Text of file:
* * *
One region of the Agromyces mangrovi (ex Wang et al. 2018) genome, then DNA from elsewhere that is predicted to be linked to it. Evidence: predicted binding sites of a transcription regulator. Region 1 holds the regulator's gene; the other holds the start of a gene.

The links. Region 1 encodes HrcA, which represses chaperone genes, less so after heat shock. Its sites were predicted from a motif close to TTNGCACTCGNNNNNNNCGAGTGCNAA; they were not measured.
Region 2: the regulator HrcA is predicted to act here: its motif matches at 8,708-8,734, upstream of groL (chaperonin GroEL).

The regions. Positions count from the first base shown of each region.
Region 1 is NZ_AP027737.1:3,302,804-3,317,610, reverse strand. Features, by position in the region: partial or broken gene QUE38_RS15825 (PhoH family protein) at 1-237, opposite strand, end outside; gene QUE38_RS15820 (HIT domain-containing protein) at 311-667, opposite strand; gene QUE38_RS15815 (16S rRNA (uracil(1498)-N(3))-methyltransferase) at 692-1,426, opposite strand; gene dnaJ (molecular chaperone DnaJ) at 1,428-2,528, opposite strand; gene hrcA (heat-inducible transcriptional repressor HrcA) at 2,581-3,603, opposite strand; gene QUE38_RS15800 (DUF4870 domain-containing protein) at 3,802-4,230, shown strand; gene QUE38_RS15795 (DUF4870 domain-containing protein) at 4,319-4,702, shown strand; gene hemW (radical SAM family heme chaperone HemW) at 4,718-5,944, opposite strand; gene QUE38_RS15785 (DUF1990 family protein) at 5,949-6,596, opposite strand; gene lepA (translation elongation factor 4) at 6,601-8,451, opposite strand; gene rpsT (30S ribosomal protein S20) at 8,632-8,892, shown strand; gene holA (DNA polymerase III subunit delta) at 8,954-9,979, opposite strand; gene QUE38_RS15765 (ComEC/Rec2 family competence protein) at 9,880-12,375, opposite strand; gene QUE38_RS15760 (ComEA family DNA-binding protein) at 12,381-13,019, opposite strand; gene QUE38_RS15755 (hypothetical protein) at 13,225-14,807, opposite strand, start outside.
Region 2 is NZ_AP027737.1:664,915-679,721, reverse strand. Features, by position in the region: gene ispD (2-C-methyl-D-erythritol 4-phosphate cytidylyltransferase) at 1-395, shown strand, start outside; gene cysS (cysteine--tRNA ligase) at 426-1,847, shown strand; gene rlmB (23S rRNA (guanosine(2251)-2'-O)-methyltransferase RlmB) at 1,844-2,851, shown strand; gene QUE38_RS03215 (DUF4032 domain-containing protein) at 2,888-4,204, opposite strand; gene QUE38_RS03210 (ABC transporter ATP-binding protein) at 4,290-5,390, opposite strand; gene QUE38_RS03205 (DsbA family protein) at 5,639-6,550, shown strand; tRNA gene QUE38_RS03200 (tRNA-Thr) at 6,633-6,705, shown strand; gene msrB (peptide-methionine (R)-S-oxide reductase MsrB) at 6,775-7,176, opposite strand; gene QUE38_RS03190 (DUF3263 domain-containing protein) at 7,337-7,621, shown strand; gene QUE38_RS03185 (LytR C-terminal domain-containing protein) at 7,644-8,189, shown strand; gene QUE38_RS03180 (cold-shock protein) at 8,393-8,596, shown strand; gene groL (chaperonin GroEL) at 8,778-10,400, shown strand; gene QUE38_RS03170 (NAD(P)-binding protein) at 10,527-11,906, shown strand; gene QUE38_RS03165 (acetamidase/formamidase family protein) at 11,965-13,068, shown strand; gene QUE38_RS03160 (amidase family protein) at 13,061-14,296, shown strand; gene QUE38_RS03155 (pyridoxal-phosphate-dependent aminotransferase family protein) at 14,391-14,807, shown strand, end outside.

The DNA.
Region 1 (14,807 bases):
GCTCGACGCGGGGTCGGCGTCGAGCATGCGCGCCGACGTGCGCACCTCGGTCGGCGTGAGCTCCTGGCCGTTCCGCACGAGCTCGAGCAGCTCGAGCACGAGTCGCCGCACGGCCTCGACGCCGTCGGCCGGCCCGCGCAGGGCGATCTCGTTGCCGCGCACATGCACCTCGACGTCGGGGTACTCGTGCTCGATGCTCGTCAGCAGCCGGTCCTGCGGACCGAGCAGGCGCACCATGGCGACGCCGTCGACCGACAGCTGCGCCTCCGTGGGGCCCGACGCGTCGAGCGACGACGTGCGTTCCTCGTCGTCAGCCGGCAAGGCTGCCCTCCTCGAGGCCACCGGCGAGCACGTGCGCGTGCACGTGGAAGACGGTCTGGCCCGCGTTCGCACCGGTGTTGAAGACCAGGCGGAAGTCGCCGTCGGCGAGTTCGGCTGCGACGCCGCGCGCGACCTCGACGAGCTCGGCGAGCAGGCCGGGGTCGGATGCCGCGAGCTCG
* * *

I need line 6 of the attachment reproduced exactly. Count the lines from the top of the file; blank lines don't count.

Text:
Region 2 is NZ_AP027737.1:664,915-679,721, reverse strand. Features, by position in the region: gene ispD (2-C-methyl-D-erythritol 4-phosphate cytidylyltransferase) at 1-395, shown strand, start outside; gene cysS (cysteine--tRNA ligase) at 426-1,847, shown strand; gene rlmB (23S rRNA (guanosine(2251)-2'-O)-methyltransferase RlmB) at 1,844-2,851, shown strand; gene QUE38_RS03215 (DUF4032 domain-containing protein) at 2,888-4,204, opposite strand; gene QUE38_RS03210 (ABC transporter ATP-binding protein) at 4,290-5,390, opposite strand; gene QUE38_RS03205 (DsbA family protein) at 5,639-6,550, shown strand; tRNA gene QUE38_RS03200 (tRNA-Thr) at 6,633-6,705, shown strand; gene msrB (peptide-methionine (R)-S-oxide reductase MsrB) at 6,775-7,176, opposite strand; gene QUE38_RS03190 (DUF3263 domain-containing protein) at 7,337-7,621, shown strand; gene QUE38_RS03185 (LytR C-terminal domain-containing protein) at 7,644-8,189, shown strand; gene QUE38_RS03180 (cold-shock protein) at 8,393-8,596, shown strand; gene groL (chaperonin GroEL) at 8,778-10,400, shown strand; gene QUE38_RS03170 (NAD(P)-binding protein) at 10,527-11,906, shown strand; gene QUE38_RS03165 (acetamidase/formamidase family protein) at 11,965-13,068, shown strand; gene QUE38_RS03160 (amidase family protein) at 13,061-14,296, shown strand; gene QUE38_RS03155 (pyridoxal-phosphate-dependent aminotransferase family protein) at 14,391-14,807, shown strand, end outside.